I’ve read 65 books so far this year. Of these, StoryGraph characterizes my reading as predominantly “emotional”, then “reflective”, “funny”, “mysterious”, “light-hearted”, and “informative”. My most frequent categories of books are romance, historical, contemporary, memoir, and literary (as categorized by StoryGraph, which isn’t necessarily the way I’d categorize each book).
I’ve read more nonfiction than I usually do, 17 books so far this year. I read about 10 books a month, with a big spike in February.
About 40% of my books were on audio – though occasionally I switch back and forth so that’s not a clear number. So far I’ve read two authors more than once this year – Stacie Murphy and Jesse Q. Sutanto (and currently Emily Henry).
Here are some of my favorites so far this year:
For powerful, vividly drawn stories and characters, some of my favorites were:
Madeline Miller’s The Song of Achilles: a retelling of the life of Achilles during the Trojan War, this story is rich with mythology and passion. Achilles is half-god and destined to be a hero, while Patroclus is the exiled prince who supports and loves him.
Amor Towles’ Rules of Civility tells the story of Katy, a young woman in New York in the late 1930’s, and the friendships and relationships she builds during a difficult time.
Douglas Stuart’s Young Mungo is another beautifully told story about a boy struggling with his sexuality during 1980s Glasgow.
For beautiful writing and poetic imagery and themes:
John Steinbeck’s Cannery Row is a collection of loosely-related vignettes about life in a small cannery town near Monterey, California. The characters are lovely and show humanity and nature at its finest and weakest. I’m planning to travel there at the end of August so this book was a perfect lead-in to my trip.
Jacqueline Woodson’s Before the Ever After is a telling of a boy’s relationship with his father, a professional football player, before we knew anything about the tragic impact of concussions on athletes.
Winner of this year’s Women’s Prize, Ruth Ozeki’s The Book of Form and Emptiness tells the story of a family struggling to get by after the father’s tragic death. Fourteen-year-old Benny begins hearing voices, as the inanimate objects around him begin talking to him, and he finds shelter and friendship in his local library. Nothing about this book is what you might expect.
For history and a sense of time and place:
Melissa Fu’s Peach Blossom Spring was an epic story of one man’s journey as a boy across Taiwan and China during World War II and to the United States in the 1950s.
Malinda Lo’s Last Night at the Telegraph Club also depicts the life of Chinese immigrants in the United States in the 1950s during the Red Scare. It tells the story of a young woman who has to deal with homophobia and anti-immigrant sentiment, while maintaining good relationships in her Chinese-American community in San Francisco.
Bonnie Garmus’ Lessons in Chemistry isn’t necessarily historical fiction, but it tells the story of one woman’s fight in the 1960’s to be taken seriously as a chemist and as a person, and in doing so it tells the story of what so many women have faced.
Clare Chamber’s Small Pleasures is set in late 50’s London, and tells the story of a journalist who befriends a couple and their daughter while reporting on a story about a supposed immaculate conception.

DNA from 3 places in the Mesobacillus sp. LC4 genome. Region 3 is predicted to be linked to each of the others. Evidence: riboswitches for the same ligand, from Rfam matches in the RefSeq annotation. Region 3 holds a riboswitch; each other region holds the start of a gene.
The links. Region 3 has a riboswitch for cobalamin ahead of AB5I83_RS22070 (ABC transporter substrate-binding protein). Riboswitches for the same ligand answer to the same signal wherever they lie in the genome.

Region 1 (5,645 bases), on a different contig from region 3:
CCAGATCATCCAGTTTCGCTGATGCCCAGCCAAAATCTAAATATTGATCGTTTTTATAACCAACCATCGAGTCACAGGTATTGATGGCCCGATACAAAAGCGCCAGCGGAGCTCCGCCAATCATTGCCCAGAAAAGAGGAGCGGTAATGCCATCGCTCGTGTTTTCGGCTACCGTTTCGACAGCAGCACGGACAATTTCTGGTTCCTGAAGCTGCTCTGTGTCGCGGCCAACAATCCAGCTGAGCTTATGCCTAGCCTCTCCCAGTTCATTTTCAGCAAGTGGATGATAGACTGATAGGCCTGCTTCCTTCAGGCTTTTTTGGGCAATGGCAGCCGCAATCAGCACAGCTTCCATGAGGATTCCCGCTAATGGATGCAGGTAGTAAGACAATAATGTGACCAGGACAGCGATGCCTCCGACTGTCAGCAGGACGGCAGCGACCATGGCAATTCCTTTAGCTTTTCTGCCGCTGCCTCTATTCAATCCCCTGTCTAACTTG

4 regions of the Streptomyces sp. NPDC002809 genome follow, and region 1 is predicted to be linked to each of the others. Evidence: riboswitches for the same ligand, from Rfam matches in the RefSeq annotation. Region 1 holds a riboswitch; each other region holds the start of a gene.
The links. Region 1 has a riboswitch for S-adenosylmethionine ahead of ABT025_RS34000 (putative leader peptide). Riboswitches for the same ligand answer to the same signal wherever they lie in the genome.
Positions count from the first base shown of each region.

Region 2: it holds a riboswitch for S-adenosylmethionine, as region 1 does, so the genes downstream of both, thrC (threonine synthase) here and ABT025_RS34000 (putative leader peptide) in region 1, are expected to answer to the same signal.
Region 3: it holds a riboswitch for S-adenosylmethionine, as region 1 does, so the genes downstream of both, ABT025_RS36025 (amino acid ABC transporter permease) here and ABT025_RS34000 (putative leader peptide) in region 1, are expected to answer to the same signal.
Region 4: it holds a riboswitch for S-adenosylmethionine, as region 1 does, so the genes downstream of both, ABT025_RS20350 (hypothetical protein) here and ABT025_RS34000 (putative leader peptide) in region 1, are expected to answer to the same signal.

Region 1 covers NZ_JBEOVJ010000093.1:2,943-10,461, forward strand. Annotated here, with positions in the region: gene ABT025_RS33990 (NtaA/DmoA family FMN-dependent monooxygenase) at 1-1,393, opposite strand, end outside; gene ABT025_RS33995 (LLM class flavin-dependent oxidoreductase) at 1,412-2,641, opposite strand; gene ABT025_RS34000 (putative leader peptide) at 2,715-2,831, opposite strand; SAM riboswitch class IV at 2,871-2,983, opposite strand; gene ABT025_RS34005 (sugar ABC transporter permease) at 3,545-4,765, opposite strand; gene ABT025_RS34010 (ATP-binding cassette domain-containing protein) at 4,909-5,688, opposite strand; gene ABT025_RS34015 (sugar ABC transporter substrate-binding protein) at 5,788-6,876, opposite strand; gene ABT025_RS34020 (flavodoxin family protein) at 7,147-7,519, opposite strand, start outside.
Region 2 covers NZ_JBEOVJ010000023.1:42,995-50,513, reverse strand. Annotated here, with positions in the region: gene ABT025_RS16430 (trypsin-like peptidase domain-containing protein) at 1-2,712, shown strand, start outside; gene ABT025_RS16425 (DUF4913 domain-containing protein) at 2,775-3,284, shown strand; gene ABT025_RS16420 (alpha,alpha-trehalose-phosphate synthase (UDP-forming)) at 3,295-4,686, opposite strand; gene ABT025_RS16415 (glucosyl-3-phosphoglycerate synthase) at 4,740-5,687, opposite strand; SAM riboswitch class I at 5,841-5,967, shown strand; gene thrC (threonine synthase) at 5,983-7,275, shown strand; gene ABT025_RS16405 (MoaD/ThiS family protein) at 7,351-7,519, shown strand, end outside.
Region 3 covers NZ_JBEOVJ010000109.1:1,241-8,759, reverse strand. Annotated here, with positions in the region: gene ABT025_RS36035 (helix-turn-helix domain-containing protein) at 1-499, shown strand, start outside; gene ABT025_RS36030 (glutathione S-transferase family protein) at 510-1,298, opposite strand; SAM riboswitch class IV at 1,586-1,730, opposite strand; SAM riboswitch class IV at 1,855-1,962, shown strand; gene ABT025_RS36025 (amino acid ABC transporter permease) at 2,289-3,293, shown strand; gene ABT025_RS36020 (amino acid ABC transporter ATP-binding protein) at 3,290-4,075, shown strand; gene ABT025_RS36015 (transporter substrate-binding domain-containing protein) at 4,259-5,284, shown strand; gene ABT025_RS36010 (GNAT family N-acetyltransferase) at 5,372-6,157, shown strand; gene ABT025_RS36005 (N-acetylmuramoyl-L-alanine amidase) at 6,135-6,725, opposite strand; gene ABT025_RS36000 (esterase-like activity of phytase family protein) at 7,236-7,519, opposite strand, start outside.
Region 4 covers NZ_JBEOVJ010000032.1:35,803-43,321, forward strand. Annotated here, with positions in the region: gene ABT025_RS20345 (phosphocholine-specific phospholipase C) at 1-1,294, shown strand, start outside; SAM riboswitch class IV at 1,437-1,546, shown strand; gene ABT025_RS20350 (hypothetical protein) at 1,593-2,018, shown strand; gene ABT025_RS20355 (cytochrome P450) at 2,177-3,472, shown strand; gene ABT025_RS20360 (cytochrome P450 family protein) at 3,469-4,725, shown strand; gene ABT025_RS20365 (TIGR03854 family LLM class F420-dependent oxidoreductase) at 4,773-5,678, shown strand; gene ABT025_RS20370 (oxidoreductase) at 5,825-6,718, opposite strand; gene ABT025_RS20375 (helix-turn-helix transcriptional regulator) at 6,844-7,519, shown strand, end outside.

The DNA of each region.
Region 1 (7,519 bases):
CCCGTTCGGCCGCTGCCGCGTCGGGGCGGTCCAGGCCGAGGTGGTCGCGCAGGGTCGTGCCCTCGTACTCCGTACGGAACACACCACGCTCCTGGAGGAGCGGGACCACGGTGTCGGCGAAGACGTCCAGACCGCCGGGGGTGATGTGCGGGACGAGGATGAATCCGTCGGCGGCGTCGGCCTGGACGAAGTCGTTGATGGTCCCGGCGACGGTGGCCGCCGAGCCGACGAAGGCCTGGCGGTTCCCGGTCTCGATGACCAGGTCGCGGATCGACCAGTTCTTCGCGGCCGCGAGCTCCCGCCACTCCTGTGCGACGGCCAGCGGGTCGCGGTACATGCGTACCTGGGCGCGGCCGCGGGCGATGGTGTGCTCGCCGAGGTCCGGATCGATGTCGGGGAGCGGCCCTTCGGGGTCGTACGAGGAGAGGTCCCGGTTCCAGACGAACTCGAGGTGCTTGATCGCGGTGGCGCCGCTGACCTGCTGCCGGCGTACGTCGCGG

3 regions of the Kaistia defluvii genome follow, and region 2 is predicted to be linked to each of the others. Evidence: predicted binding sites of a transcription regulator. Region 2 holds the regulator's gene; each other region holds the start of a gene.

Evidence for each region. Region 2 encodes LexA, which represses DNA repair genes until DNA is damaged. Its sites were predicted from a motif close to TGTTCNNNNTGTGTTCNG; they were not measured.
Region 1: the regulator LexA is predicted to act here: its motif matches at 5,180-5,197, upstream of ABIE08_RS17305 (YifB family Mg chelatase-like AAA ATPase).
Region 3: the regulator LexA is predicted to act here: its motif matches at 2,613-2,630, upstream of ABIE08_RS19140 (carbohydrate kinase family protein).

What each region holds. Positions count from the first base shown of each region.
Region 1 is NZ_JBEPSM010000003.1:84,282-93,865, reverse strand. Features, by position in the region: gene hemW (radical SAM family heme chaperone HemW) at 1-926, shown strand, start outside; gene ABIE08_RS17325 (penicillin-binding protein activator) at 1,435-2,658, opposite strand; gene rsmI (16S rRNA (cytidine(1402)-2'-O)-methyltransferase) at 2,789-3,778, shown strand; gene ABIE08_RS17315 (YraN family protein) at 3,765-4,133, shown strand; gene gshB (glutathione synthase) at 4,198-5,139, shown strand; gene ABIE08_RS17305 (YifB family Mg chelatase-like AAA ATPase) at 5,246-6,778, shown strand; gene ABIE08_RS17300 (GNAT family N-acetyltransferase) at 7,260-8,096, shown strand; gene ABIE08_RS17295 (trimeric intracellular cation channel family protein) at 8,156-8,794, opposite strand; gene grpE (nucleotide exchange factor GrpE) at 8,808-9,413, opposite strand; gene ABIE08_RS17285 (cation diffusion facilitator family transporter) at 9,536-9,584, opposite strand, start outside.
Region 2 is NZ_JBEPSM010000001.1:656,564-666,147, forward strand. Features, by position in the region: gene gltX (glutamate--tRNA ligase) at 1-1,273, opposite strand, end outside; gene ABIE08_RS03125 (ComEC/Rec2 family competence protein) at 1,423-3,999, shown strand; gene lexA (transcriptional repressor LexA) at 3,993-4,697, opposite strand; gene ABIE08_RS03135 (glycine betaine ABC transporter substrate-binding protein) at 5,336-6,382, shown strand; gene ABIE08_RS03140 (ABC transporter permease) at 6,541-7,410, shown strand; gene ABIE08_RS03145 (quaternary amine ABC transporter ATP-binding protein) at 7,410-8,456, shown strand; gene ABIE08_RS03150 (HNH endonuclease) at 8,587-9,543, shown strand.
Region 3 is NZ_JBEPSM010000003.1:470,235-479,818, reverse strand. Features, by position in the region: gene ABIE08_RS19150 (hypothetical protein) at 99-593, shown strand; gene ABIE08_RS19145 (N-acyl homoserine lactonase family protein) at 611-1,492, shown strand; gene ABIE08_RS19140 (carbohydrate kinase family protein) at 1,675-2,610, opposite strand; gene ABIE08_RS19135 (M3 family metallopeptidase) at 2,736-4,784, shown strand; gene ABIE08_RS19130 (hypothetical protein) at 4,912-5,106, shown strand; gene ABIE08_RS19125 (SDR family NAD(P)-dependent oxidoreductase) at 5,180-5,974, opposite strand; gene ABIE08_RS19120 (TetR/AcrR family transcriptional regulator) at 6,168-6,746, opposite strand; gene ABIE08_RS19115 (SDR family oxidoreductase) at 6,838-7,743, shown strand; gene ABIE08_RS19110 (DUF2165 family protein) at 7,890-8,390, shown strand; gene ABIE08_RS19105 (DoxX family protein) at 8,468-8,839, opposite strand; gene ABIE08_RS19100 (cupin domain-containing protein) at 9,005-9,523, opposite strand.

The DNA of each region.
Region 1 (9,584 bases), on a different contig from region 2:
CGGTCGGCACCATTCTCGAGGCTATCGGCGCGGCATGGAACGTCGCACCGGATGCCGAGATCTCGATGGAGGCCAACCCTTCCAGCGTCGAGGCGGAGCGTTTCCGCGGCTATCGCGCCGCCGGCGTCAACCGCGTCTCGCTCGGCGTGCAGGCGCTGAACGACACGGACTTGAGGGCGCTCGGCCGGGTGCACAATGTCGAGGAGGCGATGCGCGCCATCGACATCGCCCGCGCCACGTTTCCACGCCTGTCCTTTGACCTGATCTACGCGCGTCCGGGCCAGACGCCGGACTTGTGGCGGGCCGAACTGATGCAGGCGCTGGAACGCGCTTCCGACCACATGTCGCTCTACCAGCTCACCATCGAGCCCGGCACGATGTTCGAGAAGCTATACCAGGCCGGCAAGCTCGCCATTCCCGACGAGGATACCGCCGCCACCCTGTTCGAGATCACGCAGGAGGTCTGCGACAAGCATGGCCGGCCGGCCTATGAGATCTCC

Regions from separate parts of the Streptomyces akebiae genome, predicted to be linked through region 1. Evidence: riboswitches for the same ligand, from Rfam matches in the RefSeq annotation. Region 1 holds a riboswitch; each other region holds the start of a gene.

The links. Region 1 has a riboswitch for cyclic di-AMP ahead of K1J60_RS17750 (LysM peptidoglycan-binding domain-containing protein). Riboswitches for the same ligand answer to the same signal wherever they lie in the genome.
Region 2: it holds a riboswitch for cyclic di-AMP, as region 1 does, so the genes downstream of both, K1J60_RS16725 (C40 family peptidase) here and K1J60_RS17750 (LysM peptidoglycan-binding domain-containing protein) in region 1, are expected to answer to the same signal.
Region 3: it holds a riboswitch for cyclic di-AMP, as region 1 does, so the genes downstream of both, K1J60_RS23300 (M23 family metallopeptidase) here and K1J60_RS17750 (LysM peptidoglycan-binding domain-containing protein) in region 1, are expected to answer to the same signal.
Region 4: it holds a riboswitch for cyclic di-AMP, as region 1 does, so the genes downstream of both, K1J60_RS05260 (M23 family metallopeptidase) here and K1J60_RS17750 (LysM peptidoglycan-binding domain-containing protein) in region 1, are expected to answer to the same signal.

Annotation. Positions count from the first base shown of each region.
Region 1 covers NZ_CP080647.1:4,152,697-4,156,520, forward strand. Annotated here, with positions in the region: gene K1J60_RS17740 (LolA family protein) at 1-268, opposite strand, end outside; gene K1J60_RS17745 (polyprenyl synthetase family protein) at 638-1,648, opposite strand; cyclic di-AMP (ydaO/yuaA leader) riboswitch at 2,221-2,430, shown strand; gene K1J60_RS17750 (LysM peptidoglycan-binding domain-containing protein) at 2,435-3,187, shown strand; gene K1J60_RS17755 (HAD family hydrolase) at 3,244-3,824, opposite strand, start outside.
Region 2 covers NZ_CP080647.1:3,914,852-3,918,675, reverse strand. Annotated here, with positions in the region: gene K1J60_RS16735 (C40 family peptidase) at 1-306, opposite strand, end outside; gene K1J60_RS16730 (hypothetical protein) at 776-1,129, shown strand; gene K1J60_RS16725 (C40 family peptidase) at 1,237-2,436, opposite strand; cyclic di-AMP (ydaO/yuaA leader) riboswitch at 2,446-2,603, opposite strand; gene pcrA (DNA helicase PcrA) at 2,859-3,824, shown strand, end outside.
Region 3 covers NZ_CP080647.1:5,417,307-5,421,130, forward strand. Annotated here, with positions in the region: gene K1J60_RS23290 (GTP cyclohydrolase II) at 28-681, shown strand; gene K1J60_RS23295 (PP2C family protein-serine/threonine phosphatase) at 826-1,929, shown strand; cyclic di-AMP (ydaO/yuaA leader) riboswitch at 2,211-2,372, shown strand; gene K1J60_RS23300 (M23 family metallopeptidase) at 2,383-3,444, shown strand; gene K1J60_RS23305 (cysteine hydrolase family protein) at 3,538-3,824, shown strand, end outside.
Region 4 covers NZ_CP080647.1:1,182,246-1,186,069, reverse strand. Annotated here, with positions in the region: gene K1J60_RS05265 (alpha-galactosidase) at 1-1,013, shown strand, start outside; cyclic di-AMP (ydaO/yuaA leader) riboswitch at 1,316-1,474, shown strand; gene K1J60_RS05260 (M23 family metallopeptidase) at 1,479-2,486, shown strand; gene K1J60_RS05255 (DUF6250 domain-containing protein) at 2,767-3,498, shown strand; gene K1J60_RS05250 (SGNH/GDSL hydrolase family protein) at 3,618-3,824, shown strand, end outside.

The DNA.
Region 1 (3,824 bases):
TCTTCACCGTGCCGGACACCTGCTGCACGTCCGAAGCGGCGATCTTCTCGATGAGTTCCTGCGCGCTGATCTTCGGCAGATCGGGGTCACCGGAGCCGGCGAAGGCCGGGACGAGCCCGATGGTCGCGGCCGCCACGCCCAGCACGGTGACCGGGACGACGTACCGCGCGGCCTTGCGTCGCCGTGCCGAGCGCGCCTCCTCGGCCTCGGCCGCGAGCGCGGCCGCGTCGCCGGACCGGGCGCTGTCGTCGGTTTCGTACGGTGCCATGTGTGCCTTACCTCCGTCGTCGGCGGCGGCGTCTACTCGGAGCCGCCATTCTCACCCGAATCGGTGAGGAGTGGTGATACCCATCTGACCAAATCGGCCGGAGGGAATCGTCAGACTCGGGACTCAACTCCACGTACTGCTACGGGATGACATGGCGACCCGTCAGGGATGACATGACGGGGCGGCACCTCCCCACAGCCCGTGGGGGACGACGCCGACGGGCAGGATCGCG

And for true stories with heart:
Being Heumann by Judith Heumann tells the inspiring story of Heumann’s activism, without which we probably wouldn’t have the Americans With Disabilities Act.
Inheritance by Dani Shapiro tells about Shapiro’s discovery that the father she’s always known is not her biological father, which leads her to explore her family, her identity and her religion.
The Book of Hope by Jane Goodall and Doug Abrams is a conversational book about the nature of hope, framed in Goodall’s own experiences as a young scientist, and activist, a philanthropist, and an inspiration around the globe.
We’re Going to Need More Wine by Gabrielle Union is a memoir by an actress that’s funny and smart, but also deals frankly with serious issues like racism and sexual assault.
Those are some of the best books I’ve read this year. It surprised me that most of them were historical in nature. Have you read any of these? What are some of your favorites?
The Song of Achilles! Even thinking about it makes me want to cry!
It was such a beautiful book. I had high expectations from Madeline Miller, but I wasn’t sure how interesting I’d find the Trojan War. She really brought the characters to life and told such a fascinating story.
I’m with you on the Ozeki!
She is an amazing writer! I loved Time Being and loved this one as well. She blends so many interesting concepts.
Time Being is on my best of the best list! Very special writer.
I read Inheritance this year, thanks to you! Many of the others you list are also on my TBR though I’ve not gotten to them yet. Do you think Cannery Row would be suitable for a 16 year old? I’m trying to introduce my son to some classics, and I like Steinbeck but don’t want to put him off with something too long or heavy.
Cannery Row isn’t long or heavy, so yes, I’d recommend it for a 16 year old more than Grapes of Wrath or East of Eden. It’s told in related vignettes and the characters are ones I’d think a 16 year old might really relate to it (not knowing your son of course). There’s some violence but less than what you’d see in the news.
“The Book of Form and Emptiness” is now on my top 25 of all time list. And I’m impressed by your reading volume!
One of my coworkers is obsessed with The Song of Achilles. I promised her I’d read it, but I haven’t yet. 🙂 It sounds awesome.